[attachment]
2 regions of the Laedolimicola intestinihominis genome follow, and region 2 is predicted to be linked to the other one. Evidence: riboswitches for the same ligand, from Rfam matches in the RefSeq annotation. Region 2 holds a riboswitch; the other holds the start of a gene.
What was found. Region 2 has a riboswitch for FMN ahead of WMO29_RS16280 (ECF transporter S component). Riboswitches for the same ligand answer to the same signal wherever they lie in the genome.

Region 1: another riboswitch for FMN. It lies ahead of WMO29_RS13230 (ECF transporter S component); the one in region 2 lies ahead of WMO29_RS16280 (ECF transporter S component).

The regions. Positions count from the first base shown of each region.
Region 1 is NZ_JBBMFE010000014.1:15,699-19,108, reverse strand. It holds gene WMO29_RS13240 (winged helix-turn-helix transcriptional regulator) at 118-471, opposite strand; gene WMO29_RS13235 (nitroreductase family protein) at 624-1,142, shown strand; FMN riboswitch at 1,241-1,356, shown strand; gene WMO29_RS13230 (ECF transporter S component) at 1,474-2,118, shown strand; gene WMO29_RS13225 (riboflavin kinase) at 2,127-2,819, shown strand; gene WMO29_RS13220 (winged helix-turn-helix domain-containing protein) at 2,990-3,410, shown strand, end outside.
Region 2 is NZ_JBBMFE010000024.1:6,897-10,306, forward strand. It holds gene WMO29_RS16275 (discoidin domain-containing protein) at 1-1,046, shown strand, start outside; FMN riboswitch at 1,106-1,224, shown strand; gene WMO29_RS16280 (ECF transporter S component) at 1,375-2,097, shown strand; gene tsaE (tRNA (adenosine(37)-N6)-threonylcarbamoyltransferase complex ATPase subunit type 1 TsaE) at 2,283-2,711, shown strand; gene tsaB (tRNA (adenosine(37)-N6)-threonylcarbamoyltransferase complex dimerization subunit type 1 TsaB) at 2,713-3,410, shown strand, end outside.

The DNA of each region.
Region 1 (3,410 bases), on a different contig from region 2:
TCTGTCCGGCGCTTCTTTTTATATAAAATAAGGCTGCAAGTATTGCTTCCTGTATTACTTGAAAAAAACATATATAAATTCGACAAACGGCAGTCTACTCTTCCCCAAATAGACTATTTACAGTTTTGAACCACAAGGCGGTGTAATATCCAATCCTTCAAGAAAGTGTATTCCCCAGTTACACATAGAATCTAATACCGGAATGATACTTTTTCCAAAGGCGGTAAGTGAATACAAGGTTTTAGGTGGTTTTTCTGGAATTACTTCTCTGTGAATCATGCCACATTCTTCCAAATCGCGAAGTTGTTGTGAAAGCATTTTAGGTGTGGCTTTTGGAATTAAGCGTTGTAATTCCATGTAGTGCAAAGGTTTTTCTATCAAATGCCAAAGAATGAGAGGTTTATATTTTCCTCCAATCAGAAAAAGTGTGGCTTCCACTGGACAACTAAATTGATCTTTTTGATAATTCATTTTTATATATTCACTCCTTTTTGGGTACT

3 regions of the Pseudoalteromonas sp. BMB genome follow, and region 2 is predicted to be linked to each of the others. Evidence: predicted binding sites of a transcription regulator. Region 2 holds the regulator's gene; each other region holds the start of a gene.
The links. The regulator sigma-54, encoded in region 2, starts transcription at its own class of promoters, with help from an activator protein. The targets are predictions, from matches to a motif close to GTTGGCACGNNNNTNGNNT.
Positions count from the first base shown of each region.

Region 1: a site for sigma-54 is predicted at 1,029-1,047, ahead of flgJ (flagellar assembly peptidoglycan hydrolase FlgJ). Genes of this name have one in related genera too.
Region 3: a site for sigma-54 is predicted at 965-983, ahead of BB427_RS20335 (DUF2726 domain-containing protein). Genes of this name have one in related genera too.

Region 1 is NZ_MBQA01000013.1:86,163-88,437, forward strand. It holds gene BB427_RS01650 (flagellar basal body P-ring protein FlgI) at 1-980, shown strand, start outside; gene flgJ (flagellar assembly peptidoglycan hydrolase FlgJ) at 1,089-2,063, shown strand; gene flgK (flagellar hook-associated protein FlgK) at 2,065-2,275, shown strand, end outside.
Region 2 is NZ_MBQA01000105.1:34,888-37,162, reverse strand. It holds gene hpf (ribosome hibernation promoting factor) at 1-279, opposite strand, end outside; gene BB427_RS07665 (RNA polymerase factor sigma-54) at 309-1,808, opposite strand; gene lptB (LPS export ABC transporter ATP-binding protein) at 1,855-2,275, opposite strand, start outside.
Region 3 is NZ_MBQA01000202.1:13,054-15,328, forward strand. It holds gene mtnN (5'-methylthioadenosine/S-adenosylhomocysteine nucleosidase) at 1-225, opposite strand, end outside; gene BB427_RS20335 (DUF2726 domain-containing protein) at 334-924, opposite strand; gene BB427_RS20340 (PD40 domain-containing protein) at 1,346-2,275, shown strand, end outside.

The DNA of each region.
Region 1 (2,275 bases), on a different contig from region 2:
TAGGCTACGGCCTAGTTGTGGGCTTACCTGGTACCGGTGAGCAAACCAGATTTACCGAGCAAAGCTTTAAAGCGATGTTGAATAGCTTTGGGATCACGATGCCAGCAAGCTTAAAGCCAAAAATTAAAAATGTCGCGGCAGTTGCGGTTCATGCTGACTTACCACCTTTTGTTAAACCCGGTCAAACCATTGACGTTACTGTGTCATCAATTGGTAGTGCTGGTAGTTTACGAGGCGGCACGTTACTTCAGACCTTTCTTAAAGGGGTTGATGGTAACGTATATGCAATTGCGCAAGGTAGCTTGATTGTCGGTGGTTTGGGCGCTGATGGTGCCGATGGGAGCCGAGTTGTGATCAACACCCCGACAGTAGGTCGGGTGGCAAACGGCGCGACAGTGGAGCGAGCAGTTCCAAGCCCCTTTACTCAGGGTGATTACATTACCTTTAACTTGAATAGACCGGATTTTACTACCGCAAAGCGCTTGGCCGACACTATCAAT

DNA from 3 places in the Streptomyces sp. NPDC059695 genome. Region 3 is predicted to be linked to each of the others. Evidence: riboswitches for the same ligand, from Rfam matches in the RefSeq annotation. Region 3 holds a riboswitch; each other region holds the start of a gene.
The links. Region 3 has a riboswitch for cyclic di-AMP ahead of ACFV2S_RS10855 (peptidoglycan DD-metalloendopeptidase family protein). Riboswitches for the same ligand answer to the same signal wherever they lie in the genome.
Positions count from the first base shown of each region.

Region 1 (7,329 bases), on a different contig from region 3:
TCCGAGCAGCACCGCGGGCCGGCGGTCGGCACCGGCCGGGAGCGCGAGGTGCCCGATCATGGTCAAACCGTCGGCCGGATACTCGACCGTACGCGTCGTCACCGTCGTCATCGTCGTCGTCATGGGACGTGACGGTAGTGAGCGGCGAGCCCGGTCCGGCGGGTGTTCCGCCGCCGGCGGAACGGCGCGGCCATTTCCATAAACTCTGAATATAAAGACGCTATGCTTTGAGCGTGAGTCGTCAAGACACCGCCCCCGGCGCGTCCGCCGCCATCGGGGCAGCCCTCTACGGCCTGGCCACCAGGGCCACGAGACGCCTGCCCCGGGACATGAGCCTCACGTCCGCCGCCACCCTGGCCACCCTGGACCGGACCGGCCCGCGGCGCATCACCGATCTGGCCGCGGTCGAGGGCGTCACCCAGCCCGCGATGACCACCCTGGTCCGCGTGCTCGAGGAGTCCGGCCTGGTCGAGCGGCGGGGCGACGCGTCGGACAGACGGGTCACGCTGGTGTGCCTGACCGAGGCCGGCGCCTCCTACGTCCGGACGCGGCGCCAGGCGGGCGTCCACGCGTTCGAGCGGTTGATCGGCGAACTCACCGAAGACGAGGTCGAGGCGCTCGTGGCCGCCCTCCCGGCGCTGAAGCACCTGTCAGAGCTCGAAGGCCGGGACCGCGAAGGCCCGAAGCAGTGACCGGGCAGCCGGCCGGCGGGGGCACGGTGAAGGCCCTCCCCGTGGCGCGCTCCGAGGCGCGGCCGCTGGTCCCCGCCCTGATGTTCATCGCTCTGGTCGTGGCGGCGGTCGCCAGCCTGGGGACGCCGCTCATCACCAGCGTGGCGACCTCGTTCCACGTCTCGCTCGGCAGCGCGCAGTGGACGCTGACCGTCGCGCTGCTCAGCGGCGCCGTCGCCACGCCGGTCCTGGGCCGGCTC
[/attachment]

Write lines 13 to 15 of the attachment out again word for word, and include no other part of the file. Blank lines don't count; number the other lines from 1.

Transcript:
Region 1: a site for sigma-54 is predicted at 1,029-1,047, ahead of flgJ (flagellar assembly peptidoglycan hydrolase FlgJ). Genes of this name have one in related genera too.
Region 3: a site for sigma-54 is predicted at 965-983, ahead of BB427_RS20335 (DUF2726 domain-containing protein). Genes of this name have one in related genera too.

Region 1 is NZ_MBQA01000013.1:86,163-88,437, forward strand. It holds gene BB427_RS01650 (flagellar basal body P-ring protein FlgI) at 1-980, shown strand, start outside; gene flgJ (flagellar assembly peptidoglycan hydrolase FlgJ) at 1,089-2,063, shown strand; gene flgK (flagellar hook-associated protein FlgK) at 2,065-2,275, shown strand, end outside.